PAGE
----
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Collocott, Ernest Edgar Vyvyan (1886–1970)

by Niel Gunson

This article was published in Australian Dictionary of Biography, Volume 13, (MUP), 1993

Ernest Edgar Vyvyan Collocott (1886-1970), missionary, scholar and peace activist, was born on 7 June 1886 at Northcote, Melbourne, son of Victorian-born parents Alfred John Collocott, a Methodist minister who had recently returned from Fiji, and his wife Alice Jane, née Bickford. Educated from 1898 at Geelong College (dux 1902) and at the University of Melbourne (B.A., 1907; M.A., 1909; Litt.D., 1928), Edgar graduated with honours in classical philology. On 29 December 1909 at Randwick, Sydney, he married a cousin Edith Idabelle Bickford; they were to have five sons. After a stint of schoolteaching, he entered the Methodist ministry in 1911.

That year Collocott sailed with his wife to Tonga. He served as a missionary in the Ha'apai circuit before becoming principal of Tupou College, Nuku'alofa, in 1915. While there he completed a bachelor of divinity (1916) by correspondence with the University of London, and began a study of the traditional history and culture of the Tongan people. From 1920 to 1921 he entertained E. W. Gifford and W. C. McKern, anthropologists employed by the Bernice P. Bishop Museum in Honolulu, providing them with valuable contacts and ethnographic material. In 1921 he began teaching in English at the college's new site at Nafualu. An ardent educationist, cricketer and tennis player, he had left his mark on the institution when his family's ill health led him to return with them to Melbourne in 1924. Collocott's reputation as a scholar increased with the publication of Koe Ta'u'e Teau . . . (London, 1926) and Tales and Poems of Tonga (Honolulu, 1928), and with his doctorate of letters.

Financial secretary (1924-29) of the Albury district of the Methodist Church of Australasia, Collocott was chairman (1929-30) of the Cootamundra district while he was based at Temora, New South Wales. From 1931 he was successively minister at Bowral, Strathfield, Stanmore, Kiama, East Maitland and Dural; he retired to Epping in 1952. A widower, he had married Dorothy Miriam Williams on 7 May 1949 at the Methodist Church, Dural.

Although he lectured on Tongan affairs, worked on an English-language history of Tonga and taught philosophy to divinity students, Collocott devoted much of his later years to the cause of peace. He was president (1933) of the Peace Pledge Union, chairman (1953-55) of the New South Wales Peace Council, a member of the Fellowship of Reconciliation and an editor of the pacifist journal, Peacemaker. Sometime president of the Democratic Rights Council in New South Wales, he took a leading role in the Methodist Christian Socialist Union and joined the Australian Labor Party in 1957.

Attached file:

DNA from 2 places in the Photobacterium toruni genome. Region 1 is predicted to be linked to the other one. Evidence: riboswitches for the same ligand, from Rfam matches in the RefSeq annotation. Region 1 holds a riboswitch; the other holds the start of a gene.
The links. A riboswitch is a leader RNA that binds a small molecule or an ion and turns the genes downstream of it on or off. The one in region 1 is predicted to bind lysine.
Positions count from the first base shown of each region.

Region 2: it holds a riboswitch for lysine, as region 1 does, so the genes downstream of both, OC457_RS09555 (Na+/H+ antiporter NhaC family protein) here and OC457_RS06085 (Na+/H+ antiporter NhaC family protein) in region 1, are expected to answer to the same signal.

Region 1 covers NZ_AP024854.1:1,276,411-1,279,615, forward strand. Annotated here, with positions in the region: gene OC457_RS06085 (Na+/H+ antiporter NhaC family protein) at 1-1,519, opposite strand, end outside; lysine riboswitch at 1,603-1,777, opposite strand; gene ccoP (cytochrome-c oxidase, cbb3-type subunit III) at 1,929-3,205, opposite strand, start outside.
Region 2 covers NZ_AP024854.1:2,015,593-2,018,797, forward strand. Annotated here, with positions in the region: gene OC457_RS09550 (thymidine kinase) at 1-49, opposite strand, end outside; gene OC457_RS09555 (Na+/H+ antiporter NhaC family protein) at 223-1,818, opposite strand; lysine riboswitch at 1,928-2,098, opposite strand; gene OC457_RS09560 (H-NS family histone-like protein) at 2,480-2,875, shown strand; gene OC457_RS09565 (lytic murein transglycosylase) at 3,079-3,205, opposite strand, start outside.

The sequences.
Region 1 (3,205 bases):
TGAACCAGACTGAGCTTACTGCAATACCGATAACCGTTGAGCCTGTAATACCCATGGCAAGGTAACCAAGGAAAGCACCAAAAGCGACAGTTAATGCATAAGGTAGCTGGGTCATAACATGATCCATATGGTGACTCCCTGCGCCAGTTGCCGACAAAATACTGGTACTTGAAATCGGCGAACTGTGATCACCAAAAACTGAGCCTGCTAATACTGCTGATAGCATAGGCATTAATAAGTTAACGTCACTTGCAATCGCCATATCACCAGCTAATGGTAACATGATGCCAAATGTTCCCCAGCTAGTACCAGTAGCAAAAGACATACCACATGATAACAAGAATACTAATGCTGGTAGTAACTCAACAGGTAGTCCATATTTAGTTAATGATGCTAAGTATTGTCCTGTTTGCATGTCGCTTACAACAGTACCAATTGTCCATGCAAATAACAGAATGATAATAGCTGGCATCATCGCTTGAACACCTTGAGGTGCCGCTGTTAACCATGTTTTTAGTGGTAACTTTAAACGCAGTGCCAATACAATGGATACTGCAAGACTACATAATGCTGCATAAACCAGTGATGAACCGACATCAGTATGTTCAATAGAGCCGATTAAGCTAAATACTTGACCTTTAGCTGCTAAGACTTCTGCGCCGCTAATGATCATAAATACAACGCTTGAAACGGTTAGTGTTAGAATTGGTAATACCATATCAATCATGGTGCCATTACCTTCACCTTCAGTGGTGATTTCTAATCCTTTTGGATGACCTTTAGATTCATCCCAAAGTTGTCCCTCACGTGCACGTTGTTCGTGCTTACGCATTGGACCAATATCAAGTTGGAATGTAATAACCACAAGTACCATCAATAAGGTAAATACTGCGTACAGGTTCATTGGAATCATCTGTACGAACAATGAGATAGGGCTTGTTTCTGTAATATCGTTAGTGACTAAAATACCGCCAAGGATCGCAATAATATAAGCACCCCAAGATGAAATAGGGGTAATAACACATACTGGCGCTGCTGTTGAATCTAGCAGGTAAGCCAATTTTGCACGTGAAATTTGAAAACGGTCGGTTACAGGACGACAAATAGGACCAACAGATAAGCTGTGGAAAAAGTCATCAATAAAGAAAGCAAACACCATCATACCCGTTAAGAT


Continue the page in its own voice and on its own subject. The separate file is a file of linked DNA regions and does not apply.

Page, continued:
In 1938 at the Railway Institute, Sydney, he had made his first public speech on international friendship. Vice-president (1939-45) of the Wollongong branch of the Friendship with Russia League, he was active in the Medical Aid to Russia movement. Collocott was national chairman in 1953 of the Australia-Soviet Friendship Society (later the Australia-U.S.S.R. Society), and visited the Soviet Union that year and in 1962. Survived by his wife and by two sons of his first marriage, he died on 9 October 1970 at Dundas and was cremated.

Select Bibliography

  • Pacific Islands Monthly, Aug 1937, May 1944, July 1953
  • Australia-USSR Society, Friendship, 1, no 7, Aug 1957, 7, no 2, Autumn 1963, 13, no 1, Jan 1971
  • Pambu, no 9, Apr 1969, p 6
  • Sydney Morning Herald, 4 Oct 1924, 22 June 1929, 23 Mar 1959
  • Methodist (Sydney), 8 Dec 1962, 7 Nov 1970
  • Collocott papers (State Library of New South Wales and National Library of New Zealand).

Citation details

Niel Gunson, 'Collocott, Ernest Edgar Vyvyan (1886–1970)', Australian Dictionary of Biography, National Centre of Biography, Australian National University, http://adb.anu.edu.au/biography/collocott-ernest-edgar-vyvyan-9796/text17315, published first in hardcopy 1993, accessed online 21 November 2017.

This article was first published in hardcopy in Australian Dictionary of Biography, Volume 13, (MUP), 1993

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